At the center of all the stories is the fate of British Royal Marine major John Pitcairn. Major Pitcairn, a veteran of the Battles of Lexington Green and Concord Bridge, anticipated the battle with relish. Shortly before the fight, the major stopped in a Boston tavern for a glass of brandy. As he spun his finger in the glass, he boasted, "I will thus stir the Yankee blood before night."

After the initial volleys of rebel fire from Bunker Hill into the advancing British, Pitcairn and his fellow officers rallied their troops for repeated assaults. As the British line closed on the rebel trenches, Pitcairn shouted, "The day is ours." Amid the hail of gunfire and smoke, Salem took careful aim at the British officer and calmly shot him through the chest. The mortally wounded Pitcairn fell into the arms of his son, a marine lieutenant in his father's regiment.

Several of the battle's witnesses noted Salem's actions in their diaries or later writings. Jeremiah Belknap, Salem's original owner, wrote in his diary in 1787 that a Bunker Hill veteran told him, "A negro man ... took aim at Major Pitcairn as he was rallying the dispersed British troops and shot him thro' the head."

An eyewitness report, referenced in a letter by Aaron White of Thompson, Connecticut, provides what appears to be the most accurate account. According to White, the eyewitness told him in 1807:

The British Major Pitcairn had passed the storm of our fire and had mounted the redoubt, when waving his sword, he commanded in a loud voice, the rebels to surrender. His sudden appearance and his commanding air at first startled the men immediately below him. They neither answered or fired, probably not being exactly certain what was to be done. At this critical moment, a negro soldier stepped forward and aiming his musket at the major's bosom, blew him through.

Salem's officers later introduced him to Gen. George Washington as "the man who shot Pitcairn." More acclaim for the performances of Salem and other blacks at Bunker Hill resulted from a painting by John Trumbull, who witnessed the battle from Roxbury across the harbor. Eleven years after the battle, Trumbull unveiled The Battle of Bunker Hill, which prominently shows a black servant handing a Connecticut officer a musket in the midst of the fight. At the center-top of the painting is another black soldier.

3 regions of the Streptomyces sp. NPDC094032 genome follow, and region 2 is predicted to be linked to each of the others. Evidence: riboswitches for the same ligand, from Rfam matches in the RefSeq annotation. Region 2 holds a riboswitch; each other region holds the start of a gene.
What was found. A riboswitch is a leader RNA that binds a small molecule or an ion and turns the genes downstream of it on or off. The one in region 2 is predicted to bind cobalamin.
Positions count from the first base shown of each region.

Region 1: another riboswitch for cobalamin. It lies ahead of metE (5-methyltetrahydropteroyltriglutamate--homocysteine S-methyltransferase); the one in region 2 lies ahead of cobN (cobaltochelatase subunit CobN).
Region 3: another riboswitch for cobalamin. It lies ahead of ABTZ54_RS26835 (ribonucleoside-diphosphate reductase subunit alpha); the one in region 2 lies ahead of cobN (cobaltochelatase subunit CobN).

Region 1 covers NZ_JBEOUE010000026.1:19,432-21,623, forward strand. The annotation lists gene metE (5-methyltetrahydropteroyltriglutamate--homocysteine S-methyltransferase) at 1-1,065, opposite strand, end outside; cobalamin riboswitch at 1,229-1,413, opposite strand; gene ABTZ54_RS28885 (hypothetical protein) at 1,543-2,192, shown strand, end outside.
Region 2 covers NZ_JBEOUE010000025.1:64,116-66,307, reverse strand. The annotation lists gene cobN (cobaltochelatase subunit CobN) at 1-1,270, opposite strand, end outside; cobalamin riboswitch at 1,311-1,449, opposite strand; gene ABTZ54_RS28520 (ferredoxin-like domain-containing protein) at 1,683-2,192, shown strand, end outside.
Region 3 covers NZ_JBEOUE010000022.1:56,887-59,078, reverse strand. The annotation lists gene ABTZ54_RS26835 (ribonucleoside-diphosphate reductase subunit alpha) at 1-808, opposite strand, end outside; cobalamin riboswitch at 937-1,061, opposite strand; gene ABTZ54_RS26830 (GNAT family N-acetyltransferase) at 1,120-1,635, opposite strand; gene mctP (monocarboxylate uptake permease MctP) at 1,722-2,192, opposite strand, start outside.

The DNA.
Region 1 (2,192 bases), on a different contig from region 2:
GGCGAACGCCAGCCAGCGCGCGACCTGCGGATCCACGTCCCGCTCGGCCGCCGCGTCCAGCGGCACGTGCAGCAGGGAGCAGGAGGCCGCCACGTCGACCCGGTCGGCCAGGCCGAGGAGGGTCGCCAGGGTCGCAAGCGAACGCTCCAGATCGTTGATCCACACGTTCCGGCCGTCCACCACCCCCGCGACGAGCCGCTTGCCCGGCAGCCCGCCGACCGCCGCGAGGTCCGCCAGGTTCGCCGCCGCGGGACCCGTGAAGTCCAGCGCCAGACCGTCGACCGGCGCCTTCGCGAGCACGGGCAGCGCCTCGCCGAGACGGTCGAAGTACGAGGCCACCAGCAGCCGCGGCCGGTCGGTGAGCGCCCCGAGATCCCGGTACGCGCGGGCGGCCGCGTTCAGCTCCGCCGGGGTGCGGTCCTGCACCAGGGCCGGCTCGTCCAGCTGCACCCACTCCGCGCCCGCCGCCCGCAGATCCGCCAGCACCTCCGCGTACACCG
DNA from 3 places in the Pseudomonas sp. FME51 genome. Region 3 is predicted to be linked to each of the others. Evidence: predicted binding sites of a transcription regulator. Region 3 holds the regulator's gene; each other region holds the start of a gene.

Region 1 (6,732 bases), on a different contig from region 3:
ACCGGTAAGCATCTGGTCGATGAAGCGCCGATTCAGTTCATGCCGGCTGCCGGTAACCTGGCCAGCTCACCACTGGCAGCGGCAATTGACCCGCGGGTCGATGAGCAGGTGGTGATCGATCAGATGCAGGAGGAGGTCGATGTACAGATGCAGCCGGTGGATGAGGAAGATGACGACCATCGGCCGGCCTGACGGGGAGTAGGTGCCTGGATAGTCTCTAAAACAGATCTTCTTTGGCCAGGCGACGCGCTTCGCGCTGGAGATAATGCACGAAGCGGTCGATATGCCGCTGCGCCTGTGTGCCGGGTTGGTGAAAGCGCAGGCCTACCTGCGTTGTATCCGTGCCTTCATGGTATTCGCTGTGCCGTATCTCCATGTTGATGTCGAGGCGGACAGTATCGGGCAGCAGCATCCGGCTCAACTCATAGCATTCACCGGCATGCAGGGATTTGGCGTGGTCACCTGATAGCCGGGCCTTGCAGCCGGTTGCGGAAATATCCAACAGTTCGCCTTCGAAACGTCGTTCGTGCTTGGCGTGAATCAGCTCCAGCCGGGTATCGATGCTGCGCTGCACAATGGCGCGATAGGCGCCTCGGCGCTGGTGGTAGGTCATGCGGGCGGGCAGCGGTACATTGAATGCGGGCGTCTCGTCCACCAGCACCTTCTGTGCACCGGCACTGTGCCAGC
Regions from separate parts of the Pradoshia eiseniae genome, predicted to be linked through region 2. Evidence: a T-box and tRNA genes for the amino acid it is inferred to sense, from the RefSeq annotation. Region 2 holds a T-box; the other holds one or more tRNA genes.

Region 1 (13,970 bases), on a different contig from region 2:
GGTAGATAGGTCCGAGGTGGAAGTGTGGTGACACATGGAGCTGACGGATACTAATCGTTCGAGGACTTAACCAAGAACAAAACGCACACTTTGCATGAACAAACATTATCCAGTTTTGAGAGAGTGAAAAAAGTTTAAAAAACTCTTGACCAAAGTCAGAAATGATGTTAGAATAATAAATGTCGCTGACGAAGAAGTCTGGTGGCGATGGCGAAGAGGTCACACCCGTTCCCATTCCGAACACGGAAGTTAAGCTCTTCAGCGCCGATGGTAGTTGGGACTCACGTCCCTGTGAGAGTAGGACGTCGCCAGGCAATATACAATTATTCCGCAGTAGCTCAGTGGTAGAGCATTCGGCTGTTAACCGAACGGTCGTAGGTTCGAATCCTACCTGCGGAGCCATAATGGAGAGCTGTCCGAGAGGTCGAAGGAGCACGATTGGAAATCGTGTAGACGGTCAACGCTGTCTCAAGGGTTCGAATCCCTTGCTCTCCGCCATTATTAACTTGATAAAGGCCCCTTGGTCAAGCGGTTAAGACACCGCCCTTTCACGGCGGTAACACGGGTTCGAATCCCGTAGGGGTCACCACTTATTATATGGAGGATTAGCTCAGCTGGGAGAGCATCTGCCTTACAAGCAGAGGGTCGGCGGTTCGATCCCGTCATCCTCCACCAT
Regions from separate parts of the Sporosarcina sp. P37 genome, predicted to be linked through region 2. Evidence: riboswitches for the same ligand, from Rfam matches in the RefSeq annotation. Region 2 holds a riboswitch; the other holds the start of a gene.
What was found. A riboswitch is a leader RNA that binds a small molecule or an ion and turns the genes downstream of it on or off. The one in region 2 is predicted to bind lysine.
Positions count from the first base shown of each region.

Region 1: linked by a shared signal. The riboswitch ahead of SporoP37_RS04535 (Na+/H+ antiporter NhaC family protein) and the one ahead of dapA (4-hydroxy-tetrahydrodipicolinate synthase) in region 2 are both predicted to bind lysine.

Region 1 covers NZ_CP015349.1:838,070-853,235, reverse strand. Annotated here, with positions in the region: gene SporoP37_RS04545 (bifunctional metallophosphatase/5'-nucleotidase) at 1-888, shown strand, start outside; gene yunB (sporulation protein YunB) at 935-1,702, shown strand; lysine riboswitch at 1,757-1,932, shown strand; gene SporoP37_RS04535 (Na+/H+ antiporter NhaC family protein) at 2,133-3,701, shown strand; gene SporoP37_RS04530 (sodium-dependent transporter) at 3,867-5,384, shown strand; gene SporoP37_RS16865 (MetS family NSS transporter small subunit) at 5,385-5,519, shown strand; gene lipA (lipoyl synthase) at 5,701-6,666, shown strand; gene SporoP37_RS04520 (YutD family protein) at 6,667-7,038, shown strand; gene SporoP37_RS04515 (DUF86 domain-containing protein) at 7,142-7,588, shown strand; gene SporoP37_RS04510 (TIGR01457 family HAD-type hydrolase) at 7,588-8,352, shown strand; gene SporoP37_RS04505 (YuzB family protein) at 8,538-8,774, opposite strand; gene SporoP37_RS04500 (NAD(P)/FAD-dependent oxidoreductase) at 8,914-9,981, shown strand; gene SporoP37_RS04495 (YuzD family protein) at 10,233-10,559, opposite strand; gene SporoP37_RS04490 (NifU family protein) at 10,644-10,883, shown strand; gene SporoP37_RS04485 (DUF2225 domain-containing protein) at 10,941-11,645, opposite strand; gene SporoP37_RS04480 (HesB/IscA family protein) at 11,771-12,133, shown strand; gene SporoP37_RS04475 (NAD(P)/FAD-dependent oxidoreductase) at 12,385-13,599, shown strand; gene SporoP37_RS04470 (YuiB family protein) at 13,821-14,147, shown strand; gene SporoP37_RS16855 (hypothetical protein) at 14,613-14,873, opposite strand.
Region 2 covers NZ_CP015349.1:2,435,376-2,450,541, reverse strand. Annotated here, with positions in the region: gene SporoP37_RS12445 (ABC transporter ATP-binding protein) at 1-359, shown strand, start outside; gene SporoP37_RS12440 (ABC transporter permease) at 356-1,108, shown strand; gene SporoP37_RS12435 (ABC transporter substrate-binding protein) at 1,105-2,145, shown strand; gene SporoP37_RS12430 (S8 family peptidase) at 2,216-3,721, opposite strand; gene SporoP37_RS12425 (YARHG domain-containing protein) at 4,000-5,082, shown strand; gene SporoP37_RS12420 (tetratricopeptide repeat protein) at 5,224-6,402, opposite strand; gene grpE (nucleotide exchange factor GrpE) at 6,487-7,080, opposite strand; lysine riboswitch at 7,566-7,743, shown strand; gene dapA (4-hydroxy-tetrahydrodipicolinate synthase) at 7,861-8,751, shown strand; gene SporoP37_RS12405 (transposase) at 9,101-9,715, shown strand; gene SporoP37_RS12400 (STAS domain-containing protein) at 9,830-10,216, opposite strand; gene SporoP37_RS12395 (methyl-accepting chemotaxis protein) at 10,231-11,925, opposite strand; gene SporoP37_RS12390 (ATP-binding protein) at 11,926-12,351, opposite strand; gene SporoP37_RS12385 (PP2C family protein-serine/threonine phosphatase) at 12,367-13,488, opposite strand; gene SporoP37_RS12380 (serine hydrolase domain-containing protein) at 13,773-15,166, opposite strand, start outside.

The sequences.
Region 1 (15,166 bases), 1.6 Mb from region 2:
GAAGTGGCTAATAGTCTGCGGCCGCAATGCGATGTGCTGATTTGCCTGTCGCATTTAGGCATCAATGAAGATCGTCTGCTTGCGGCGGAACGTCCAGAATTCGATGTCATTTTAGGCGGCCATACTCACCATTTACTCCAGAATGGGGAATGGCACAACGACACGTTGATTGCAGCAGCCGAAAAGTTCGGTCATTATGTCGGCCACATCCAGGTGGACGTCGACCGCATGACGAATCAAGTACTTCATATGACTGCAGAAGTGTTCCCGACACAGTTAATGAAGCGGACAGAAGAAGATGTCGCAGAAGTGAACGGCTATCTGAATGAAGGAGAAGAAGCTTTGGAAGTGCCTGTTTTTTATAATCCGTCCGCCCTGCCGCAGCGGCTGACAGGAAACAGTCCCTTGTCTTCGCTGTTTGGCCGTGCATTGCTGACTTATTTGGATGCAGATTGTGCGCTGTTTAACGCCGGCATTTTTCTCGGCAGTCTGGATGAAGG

Trumbull's work, hailed as a classic of realistic military-history paintings, today hangs in the U.S. Capitol rotunda in Washington, D.C. Engravings of the painting appeared on private notes issued by Boston and other banks.

The painting increased the awareness that blacks played a significant role in America's struggle for independence, but some writers have misidentified the prominent servant at the right of the painting as Salem. Actually, the much smaller image of a black soldier at the top of the painting is more likely the heroic slayer of Major Pitcairn.

While official accounts of the actions by individual soldiers, white or black, during the Revolution are extremely rare, still another African American performed so well at Bunker Hill that his actions, too, made written history. Salem Poor, a twenty-eight-year-old freeman from Andover, Massachusetts, enlisted in Capt. Benjamin Ames's militia company shortly before the battle. Six months after the fight, fourteen officers petitioned the General Court of the Continental Congress to bestow upon Poor "the reward due to so great and distinguished a character."

The document, signed by all fourteen officers, proclaimed:

The subscribers beg leave to report to your Honorable House, (which we do in justice the character of so brave a man) that under our own observation, we declare that a negro man called Salem Poor of Col. Frye's regiment — Capt. Ames's Company — in the Battle at Charlestown [Neck], behaved like an experienced officer, as well as an excellent soldier, to set forth particulars of conduct would be tedious. We would only beg leave to say in the person of this said negro centers a brave and gallant soldier.


Excerpted from Defenders of Liberty by Michael Lee Lanning. Copyright © 2000 Michael Lee Lanning. Excerpted by permission of KENSINGTON PUBLISHING CORP..
All rights reserved. No part of this excerpt may be reproduced or reprinted without permission in writing from the publisher.